Current Structured Settlement Rates Are Benefiting Injured Plaintiffs

rising interest rates

The big story of 2022 is the in-crease in the cost of groceries, fuel and most other living expenses for American families and households. To combat rising prices, the Federal Reserve has continued to increase rates to a level at which some Treasury yields have more than doubled since January. Not all news is bad – the rise in yields and fixed returns is allowing injured plaintiffs to benefit from larger payments and more settlement dollars provided by current structured settlement rates.

Attorneys, as fiduciaries and gate-keepers, decide how and when to introduce injured clients to the concept of a structured settlement – payments over time that off er additional tax, growth, and protective benefits. Attorneys may not also realize that they can defer income tax this year and grow the overall value of contingent legal fees by structuring fees to pay over time before constructive receipt occurs.

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Th ese are good reasons to explore how a well-designed structured settlement, or structured attorney fee, can complement existing plans for the future.

A settlement most often is the largest financial transaction an injured person will be involved with during their lifetime. It is not the lottery: an injured person and their family haven’t “won” anything. Th e money will not suddenly create a successful business owner or solve life’s problems. A lump-sum may look good to an injured party; the reality is that a large amount of cash is not suit-able or practical for people who do not have experience managing large amounts of money over long periods of time.

Certain situations present moral and ethical questions for attorneys about the distribution of settlement proceeds. Is it appropriate to hand a million dollars to someone who has suffered a brain injury? Or an 18 year old with an infant child and no social support system?

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To safeguard against the real risk of premature dissipation and financial predators, a payout consisting of cash (or a trust), and payments over time, is a practical option that attorneys can recommend and explore with injured clients. Instead of a check and handshake offering good luck, clients receive a financially secure path for-ward as they transition to the future.

The best time to introduce a structured settlement is well before the case resolves – with the help of a qualified and experienced settlement planner.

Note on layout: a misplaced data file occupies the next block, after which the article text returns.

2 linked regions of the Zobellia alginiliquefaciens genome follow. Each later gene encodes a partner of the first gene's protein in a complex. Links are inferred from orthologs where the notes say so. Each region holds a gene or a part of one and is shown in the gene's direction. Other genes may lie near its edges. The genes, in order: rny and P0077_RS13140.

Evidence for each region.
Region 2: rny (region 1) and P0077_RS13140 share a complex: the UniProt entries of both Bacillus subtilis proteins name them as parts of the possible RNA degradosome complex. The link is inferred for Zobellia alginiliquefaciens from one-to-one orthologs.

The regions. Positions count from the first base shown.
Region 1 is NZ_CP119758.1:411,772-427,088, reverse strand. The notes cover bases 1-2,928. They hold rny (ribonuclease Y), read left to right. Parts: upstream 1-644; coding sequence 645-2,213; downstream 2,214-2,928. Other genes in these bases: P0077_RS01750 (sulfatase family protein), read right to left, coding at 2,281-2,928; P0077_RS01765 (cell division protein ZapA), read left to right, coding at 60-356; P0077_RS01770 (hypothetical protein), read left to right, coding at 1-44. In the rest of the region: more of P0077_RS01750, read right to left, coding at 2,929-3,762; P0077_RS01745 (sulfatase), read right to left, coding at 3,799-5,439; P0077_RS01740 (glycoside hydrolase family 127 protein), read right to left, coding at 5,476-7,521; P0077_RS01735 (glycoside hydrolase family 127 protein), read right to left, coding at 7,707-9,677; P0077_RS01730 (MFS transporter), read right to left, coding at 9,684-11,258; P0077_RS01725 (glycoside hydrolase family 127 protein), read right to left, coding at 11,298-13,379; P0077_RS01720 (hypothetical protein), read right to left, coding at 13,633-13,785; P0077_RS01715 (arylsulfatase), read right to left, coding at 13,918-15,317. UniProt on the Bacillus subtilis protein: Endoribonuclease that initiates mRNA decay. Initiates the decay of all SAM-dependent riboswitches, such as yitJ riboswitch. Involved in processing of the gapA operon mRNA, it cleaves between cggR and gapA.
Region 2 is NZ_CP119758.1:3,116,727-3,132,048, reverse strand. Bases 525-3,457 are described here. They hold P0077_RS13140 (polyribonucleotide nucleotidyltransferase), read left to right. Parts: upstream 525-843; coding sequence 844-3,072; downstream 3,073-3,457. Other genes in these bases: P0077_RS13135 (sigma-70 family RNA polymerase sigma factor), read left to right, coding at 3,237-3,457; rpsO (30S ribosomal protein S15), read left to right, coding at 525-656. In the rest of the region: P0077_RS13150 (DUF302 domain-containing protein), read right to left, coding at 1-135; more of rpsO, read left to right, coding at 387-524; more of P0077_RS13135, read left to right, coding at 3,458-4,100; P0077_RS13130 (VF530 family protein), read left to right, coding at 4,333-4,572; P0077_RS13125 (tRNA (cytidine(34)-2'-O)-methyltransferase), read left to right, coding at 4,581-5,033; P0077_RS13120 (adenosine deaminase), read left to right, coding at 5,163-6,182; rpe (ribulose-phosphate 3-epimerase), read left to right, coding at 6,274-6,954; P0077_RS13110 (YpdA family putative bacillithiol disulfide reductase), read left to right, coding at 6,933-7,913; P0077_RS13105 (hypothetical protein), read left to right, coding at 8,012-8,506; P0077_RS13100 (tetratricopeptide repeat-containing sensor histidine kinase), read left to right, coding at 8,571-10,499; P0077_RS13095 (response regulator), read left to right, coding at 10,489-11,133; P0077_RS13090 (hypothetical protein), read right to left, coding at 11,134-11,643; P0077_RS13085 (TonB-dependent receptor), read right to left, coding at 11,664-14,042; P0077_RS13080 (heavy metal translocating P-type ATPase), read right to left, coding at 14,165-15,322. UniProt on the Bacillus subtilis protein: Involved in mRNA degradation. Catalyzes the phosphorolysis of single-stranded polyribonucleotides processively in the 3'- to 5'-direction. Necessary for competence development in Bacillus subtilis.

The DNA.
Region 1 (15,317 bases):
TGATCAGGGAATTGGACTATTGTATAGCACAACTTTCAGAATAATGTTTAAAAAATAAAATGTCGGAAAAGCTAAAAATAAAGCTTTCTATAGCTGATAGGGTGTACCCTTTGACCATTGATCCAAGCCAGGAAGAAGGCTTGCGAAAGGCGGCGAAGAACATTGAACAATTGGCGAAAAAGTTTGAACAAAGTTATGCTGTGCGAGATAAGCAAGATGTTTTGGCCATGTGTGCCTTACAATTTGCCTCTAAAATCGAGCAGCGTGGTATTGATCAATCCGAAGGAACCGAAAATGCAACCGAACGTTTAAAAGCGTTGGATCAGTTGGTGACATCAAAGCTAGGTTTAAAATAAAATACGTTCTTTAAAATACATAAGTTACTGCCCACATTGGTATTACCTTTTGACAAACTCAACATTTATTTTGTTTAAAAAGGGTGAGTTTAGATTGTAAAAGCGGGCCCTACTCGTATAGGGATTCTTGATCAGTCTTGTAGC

A structured payout is attractive due to its simple payment schedule and tax-free growth that has little to no downside risk. And with current rates, this growth can be significant:

Example 1: A 20-year-old elected to receive $500,000 of the recovery as long-term monthly payments – their projected total payout is over $1,500,000.

Example 2: A Guardian Ad Litem recommended $1,000,000 be placed in guaranteed and market-based (growth) structures together – the minor child (or their estate) will receive $1,000,000 minimum and all growth payable, currently projected to be more than $5,700,000.

Example 3: A local personal injury attorney elected to receive $375,000 in legal fees as annual payments for 30 years, to supplement the fi rm’s overhead budget and long-term planning. The projected payout is more than $975,000, and the income is recognized in years when it is actually received.

Attorneys play an important role in if/when a structured payout is discussed and should not overlook the tax-free growth made possible from this current rate environment. The decision to discuss a structured settlement, and the future payments that an injured client will receive, can provide a lifetime of security and appreciation.

“I was involved in a car accident at age 17, that resulted in a broken femur and kneecap that required several surgeries. I structured approximately 65% of my settlement that helped pay for college, lump sums at ages 35, 40, and 45 to help pay for life events, and lifetime monthly income. Although the guarantee period is over, I can’t outlive the monthly payments – and they have supplemented my income for over 24 years. I structured a large portion of my settlement. Looking back, I was 19 at the time and thought I needed the remaining money in cash. It’s been 30 years since my settlement and the only regret I have is that I didn’t structure all the money. Th e cash I received was spent within a few years.” – L.S.

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